Immunodeficiencies

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The page below is a sample from the LabCE course An Update on Basic Concepts of Immunity. Access the complete course and earn ASCLS P.A.C.E.-approved continuing education credits by subscribing online.

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Immunodeficiencies

Another group of diseases which can be tested for in the lab are the immunodeficiencies. We generally think of immunodeficiencies as such congenital diseases like Severe Combined Immunodeficiency Disease (SCID) in which the patient has no B Cells or T Cells due to a defect in the RAG gene. However, primary or congenital immunodeficiencies are fairly rare; testing will be described in the next section.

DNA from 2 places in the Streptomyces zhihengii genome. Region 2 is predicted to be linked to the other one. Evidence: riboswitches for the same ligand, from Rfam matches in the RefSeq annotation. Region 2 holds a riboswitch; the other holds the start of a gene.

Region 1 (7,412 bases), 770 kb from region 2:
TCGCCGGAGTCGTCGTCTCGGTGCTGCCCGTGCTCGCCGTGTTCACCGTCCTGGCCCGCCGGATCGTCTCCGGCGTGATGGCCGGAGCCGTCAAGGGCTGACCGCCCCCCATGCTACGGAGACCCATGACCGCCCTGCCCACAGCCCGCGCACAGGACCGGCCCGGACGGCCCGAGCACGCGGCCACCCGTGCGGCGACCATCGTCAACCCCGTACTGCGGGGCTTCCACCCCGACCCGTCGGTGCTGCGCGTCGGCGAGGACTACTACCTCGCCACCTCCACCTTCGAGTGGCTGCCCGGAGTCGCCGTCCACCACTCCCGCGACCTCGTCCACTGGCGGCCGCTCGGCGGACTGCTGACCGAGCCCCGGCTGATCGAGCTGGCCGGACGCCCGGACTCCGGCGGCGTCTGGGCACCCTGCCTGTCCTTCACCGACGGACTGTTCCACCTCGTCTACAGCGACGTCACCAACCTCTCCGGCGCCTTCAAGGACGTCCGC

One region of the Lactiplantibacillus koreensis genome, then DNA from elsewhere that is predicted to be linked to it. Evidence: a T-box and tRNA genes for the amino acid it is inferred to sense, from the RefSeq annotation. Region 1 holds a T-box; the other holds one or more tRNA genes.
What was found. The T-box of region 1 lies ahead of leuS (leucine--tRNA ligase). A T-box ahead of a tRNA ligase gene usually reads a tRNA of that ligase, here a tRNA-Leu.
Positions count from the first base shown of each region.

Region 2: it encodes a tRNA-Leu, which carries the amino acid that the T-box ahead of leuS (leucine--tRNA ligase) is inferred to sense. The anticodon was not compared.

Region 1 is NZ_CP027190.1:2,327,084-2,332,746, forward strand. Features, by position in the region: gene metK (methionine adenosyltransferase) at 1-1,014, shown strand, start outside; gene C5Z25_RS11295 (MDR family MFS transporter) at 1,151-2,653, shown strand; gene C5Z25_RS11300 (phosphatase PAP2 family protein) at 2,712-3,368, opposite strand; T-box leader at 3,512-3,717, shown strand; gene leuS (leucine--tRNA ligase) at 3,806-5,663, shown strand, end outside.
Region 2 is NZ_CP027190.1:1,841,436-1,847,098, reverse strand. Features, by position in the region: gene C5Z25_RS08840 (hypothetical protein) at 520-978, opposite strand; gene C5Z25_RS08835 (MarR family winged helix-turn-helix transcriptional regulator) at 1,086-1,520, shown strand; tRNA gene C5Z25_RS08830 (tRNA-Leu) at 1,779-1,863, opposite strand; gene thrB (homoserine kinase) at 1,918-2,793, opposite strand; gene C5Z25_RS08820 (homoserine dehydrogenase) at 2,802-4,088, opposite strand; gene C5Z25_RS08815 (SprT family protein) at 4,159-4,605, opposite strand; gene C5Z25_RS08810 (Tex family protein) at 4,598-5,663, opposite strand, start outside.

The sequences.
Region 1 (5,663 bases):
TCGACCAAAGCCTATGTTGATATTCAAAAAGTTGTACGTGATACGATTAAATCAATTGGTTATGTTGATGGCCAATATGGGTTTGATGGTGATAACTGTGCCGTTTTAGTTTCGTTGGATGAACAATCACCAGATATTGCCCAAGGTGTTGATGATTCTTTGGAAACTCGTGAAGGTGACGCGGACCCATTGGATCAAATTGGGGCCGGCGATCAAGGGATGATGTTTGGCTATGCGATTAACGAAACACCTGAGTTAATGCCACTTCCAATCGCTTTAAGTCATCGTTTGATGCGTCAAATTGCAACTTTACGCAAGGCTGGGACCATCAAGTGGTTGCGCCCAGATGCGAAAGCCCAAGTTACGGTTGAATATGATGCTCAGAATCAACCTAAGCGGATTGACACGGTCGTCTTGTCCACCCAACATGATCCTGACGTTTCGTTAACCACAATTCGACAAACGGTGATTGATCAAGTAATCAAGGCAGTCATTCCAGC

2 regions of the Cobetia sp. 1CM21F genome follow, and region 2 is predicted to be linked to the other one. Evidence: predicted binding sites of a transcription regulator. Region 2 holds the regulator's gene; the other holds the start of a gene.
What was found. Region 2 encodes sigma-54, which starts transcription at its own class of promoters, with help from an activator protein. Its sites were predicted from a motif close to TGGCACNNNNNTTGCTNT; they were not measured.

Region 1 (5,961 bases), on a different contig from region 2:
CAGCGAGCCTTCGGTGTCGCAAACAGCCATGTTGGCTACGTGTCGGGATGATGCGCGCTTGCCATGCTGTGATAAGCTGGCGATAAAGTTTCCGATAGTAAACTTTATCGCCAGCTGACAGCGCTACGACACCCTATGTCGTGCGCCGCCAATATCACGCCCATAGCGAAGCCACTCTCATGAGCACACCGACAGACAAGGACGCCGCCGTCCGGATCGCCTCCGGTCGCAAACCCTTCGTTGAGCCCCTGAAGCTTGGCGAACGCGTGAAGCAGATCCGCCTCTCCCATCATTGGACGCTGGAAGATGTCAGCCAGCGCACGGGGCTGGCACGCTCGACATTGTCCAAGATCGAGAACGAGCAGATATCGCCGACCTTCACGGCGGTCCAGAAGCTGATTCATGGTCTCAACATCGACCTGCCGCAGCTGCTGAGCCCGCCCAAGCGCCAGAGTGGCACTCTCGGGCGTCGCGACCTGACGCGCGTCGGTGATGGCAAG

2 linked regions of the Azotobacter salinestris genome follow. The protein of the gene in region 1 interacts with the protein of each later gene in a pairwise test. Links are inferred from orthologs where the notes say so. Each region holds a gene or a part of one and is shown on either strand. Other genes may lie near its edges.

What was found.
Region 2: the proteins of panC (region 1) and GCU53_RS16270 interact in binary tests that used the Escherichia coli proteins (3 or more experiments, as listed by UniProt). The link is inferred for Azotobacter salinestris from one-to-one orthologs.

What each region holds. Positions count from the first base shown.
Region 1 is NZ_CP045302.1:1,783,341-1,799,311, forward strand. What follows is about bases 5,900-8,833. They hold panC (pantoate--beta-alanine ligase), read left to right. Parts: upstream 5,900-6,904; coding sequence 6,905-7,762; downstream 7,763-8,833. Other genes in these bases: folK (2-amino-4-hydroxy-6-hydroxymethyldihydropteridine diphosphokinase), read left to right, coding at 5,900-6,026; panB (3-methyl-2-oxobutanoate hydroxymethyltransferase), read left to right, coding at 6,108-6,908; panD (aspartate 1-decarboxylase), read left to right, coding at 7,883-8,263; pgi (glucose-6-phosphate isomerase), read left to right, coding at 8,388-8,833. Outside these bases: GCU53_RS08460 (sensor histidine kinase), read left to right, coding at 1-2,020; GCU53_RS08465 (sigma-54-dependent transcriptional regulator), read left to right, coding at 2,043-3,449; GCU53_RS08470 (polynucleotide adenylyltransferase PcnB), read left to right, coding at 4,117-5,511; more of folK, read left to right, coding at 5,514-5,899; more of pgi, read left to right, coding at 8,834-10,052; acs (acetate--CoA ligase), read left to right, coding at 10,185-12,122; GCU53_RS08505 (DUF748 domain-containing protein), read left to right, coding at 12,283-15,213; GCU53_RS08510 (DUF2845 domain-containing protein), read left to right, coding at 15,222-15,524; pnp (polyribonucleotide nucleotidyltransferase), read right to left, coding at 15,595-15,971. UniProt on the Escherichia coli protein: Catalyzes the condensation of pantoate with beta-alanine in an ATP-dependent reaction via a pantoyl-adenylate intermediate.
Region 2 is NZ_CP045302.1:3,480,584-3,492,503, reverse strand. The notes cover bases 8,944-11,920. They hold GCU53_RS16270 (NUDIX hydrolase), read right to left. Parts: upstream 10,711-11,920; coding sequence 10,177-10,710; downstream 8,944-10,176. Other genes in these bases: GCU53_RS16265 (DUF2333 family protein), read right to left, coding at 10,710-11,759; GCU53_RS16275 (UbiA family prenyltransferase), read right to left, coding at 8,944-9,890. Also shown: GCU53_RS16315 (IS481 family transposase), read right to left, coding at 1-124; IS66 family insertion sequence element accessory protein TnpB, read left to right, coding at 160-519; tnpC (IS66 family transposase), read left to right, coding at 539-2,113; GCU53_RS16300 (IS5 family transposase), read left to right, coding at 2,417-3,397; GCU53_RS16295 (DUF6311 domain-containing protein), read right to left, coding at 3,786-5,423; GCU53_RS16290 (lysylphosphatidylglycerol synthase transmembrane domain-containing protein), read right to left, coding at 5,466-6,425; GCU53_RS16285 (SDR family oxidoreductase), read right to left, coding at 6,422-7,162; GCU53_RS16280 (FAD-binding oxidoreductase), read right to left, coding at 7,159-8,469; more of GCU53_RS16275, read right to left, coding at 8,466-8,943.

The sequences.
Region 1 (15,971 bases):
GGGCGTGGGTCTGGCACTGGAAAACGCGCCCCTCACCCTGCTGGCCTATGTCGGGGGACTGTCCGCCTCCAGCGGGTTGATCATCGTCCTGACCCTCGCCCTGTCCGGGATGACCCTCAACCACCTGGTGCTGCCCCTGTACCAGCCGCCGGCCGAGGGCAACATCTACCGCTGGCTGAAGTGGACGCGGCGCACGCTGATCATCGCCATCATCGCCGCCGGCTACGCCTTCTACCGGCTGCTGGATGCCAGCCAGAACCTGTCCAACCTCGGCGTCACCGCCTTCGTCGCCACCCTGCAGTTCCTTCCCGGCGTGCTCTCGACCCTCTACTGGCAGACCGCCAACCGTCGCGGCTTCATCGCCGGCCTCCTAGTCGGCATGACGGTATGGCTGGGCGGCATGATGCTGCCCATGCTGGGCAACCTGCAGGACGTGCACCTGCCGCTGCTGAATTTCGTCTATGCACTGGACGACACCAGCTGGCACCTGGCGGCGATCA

Many pathogens have tricky "evasion" mechanisms which prevent a normal immune response, such as secreting certain cytokine-like chemicals, hiding in a cell, or many other ways. The most common and most devastating of these tricks is caused by the HIV virus which causes the acquired immunodeficiency called AIDS. This is due to the fact that the virus chooses to live in our CD4 T Cells. They slowly become depleted, not just because of the virus's activities itself, but because our CD8 Cytotoxic T cells recognize them as infected cells and destroy them.